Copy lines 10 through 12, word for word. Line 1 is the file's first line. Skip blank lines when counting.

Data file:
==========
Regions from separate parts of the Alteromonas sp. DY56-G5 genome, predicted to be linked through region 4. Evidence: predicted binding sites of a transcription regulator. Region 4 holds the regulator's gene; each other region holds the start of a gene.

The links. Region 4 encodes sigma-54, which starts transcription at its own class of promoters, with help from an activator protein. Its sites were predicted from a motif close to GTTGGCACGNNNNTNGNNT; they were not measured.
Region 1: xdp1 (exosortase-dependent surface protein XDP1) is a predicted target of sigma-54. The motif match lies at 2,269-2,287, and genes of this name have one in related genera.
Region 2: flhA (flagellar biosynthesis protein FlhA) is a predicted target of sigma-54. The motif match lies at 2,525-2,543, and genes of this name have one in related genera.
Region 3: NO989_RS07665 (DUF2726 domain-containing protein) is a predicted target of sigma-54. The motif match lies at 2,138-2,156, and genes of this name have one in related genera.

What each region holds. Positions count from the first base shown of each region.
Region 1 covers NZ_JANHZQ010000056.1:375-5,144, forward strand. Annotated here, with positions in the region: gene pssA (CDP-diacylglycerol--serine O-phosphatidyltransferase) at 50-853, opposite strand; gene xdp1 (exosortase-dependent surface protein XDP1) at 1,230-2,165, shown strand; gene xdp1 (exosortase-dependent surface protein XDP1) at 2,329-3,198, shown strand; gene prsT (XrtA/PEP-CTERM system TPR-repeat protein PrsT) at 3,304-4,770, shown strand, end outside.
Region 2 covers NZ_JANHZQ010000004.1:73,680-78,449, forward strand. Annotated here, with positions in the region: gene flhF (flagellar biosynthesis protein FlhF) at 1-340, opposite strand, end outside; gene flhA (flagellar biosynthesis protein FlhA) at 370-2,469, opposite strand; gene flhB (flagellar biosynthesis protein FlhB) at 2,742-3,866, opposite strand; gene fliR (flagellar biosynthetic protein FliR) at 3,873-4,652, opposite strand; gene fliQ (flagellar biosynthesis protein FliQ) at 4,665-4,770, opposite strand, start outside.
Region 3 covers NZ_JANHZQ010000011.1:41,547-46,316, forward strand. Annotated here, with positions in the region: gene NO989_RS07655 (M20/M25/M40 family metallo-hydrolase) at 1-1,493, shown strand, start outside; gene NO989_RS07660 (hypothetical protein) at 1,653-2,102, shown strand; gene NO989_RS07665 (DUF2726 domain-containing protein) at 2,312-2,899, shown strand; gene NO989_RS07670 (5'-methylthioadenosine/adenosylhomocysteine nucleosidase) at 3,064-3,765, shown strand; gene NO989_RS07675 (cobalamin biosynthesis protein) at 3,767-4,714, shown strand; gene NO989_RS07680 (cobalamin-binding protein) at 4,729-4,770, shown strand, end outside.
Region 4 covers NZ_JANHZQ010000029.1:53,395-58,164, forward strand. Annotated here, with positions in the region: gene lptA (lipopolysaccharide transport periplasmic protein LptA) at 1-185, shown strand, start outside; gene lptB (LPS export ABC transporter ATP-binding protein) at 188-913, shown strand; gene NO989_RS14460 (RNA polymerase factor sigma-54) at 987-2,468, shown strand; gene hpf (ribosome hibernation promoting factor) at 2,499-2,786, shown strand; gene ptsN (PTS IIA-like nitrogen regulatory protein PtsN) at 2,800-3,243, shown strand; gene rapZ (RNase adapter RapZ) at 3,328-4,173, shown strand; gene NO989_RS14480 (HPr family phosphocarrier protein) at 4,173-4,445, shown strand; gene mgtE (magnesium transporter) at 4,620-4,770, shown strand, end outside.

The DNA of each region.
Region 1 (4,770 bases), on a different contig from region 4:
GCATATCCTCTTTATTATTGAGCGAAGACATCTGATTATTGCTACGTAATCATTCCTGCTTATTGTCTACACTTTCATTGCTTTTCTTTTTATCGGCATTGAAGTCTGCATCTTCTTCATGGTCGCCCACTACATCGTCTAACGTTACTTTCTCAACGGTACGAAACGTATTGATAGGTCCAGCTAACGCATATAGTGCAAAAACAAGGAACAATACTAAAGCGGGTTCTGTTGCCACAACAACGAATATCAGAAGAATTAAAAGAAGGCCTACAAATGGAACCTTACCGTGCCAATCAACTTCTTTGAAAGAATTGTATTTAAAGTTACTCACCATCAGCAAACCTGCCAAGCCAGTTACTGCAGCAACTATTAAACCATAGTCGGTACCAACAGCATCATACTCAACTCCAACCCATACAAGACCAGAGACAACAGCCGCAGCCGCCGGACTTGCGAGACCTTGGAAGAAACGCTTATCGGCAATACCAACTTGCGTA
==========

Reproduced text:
Region 4 covers NZ_JANHZQ010000029.1:53,395-58,164, forward strand. Annotated here, with positions in the region: gene lptA (lipopolysaccharide transport periplasmic protein LptA) at 1-185, shown strand, start outside; gene lptB (LPS export ABC transporter ATP-binding protein) at 188-913, shown strand; gene NO989_RS14460 (RNA polymerase factor sigma-54) at 987-2,468, shown strand; gene hpf (ribosome hibernation promoting factor) at 2,499-2,786, shown strand; gene ptsN (PTS IIA-like nitrogen regulatory protein PtsN) at 2,800-3,243, shown strand; gene rapZ (RNase adapter RapZ) at 3,328-4,173, shown strand; gene NO989_RS14480 (HPr family phosphocarrier protein) at 4,173-4,445, shown strand; gene mgtE (magnesium transporter) at 4,620-4,770, shown strand, end outside.

The DNA of each region.
Region 1 (4,770 bases), on a different contig from region 4: